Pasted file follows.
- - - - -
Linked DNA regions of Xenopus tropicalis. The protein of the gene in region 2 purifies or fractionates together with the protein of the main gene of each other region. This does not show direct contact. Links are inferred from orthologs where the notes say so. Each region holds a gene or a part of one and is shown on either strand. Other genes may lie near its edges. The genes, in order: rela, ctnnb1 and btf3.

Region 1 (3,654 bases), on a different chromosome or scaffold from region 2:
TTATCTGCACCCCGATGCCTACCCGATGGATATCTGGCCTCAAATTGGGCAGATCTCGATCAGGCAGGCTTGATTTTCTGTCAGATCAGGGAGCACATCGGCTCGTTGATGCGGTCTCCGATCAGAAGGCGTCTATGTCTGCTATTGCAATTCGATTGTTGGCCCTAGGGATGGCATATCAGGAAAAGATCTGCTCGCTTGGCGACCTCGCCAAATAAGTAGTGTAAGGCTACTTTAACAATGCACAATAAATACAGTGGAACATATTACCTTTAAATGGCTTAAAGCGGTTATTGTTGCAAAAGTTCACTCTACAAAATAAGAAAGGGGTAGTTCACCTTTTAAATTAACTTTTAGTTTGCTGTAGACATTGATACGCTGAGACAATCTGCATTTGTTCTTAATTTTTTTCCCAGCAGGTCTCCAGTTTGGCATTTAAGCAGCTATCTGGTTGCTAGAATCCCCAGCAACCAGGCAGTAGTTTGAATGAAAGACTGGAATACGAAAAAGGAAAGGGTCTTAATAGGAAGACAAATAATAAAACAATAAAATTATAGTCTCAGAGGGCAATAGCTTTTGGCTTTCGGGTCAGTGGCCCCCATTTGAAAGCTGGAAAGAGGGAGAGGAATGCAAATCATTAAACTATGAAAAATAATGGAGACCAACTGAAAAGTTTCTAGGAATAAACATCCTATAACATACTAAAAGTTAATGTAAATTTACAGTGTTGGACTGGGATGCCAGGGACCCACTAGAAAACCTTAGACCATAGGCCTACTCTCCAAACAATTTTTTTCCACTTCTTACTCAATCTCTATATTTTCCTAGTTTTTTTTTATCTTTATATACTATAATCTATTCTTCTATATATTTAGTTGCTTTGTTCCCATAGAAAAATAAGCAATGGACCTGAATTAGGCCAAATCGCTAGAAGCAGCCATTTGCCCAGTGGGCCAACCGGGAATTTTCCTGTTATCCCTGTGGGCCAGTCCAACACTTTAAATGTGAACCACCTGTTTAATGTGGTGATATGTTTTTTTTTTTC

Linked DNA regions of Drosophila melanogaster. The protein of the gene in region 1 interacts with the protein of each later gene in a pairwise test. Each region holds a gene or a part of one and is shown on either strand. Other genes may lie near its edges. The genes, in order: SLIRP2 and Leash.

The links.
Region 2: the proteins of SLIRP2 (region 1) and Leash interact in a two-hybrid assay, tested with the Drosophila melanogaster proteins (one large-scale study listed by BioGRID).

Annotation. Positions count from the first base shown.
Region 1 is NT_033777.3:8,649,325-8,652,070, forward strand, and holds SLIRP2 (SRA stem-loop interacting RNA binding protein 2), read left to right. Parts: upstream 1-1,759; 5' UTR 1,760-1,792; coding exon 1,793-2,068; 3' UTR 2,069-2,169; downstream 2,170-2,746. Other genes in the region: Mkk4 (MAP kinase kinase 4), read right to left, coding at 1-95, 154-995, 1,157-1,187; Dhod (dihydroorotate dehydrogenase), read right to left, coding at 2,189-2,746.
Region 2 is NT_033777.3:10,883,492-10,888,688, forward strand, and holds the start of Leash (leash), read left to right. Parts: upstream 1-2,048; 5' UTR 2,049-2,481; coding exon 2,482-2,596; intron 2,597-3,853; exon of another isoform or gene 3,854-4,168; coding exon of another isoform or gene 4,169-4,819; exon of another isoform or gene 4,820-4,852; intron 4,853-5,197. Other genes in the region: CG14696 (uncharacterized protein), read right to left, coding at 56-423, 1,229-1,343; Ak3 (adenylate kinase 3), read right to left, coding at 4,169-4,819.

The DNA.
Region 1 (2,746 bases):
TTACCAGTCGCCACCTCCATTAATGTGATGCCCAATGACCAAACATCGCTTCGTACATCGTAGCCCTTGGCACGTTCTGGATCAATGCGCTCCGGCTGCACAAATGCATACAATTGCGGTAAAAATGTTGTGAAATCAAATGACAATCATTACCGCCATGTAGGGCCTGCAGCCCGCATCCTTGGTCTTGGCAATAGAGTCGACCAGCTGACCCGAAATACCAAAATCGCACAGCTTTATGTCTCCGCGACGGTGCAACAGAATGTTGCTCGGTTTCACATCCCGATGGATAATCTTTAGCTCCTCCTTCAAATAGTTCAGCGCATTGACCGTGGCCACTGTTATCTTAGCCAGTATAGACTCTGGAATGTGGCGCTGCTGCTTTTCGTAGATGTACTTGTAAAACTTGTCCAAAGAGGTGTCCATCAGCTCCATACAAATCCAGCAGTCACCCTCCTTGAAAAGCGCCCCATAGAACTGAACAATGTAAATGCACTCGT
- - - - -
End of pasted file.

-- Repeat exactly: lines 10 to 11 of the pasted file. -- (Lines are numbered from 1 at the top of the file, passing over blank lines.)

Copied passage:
The DNA.
Region 1 (2,746 bases):